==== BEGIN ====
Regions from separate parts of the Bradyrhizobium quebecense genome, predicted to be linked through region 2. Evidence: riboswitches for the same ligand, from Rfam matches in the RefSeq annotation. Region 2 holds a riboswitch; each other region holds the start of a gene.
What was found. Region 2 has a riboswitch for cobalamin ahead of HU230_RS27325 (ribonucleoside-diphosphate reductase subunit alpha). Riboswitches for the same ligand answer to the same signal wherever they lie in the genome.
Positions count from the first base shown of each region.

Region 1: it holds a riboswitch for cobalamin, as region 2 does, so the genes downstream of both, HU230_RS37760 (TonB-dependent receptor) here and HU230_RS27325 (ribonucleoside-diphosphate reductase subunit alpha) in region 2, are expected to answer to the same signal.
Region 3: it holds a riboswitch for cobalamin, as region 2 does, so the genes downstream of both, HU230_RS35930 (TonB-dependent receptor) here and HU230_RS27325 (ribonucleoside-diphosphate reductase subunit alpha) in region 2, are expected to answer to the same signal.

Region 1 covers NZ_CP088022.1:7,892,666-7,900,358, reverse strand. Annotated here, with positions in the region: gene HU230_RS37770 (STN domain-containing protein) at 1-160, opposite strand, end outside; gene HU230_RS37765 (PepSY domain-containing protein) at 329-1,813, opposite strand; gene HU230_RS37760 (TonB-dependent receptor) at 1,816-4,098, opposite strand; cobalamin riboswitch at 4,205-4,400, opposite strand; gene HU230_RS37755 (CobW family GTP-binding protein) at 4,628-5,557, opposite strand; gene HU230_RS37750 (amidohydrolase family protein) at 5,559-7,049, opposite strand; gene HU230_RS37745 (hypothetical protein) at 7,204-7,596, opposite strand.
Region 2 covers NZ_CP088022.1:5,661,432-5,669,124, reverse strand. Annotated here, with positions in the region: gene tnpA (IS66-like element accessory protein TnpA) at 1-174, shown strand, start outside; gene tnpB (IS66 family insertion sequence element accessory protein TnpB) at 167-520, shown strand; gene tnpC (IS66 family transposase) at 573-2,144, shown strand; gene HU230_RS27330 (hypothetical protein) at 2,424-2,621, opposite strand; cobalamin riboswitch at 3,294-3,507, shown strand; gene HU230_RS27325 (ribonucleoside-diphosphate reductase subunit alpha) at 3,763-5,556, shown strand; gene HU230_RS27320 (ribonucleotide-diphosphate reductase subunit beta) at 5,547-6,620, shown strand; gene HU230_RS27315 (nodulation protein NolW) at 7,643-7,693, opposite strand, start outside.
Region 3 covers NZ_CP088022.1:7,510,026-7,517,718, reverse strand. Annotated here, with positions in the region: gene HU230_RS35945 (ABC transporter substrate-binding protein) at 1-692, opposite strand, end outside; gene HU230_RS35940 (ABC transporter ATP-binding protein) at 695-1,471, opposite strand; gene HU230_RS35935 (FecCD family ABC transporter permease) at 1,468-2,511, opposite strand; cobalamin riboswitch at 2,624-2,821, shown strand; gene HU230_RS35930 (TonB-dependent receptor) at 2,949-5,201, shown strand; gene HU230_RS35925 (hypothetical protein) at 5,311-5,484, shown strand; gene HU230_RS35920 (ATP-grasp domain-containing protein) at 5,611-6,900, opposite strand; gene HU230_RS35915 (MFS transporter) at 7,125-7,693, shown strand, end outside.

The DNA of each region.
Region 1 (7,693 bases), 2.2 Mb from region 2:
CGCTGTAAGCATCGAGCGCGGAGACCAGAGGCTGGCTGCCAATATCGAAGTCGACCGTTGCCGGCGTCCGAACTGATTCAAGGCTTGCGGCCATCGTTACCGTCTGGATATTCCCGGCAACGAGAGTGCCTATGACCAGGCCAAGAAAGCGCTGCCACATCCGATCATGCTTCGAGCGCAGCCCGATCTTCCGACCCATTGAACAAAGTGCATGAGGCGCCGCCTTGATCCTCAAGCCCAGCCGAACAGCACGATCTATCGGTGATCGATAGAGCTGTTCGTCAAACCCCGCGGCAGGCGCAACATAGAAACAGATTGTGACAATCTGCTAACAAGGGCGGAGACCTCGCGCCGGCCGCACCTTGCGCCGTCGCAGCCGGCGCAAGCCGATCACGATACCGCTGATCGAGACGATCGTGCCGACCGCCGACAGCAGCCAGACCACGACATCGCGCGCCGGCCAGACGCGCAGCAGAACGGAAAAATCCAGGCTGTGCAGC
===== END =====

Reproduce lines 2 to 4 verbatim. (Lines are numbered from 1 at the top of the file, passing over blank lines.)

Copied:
What was found. Region 2 has a riboswitch for cobalamin ahead of HU230_RS27325 (ribonucleoside-diphosphate reductase subunit alpha). Riboswitches for the same ligand answer to the same signal wherever they lie in the genome.
Positions count from the first base shown of each region.

Region 1: it holds a riboswitch for cobalamin, as region 2 does, so the genes downstream of both, HU230_RS37760 (TonB-dependent receptor) here and HU230_RS27325 (ribonucleoside-diphosphate reductase subunit alpha) in region 2, are expected to answer to the same signal.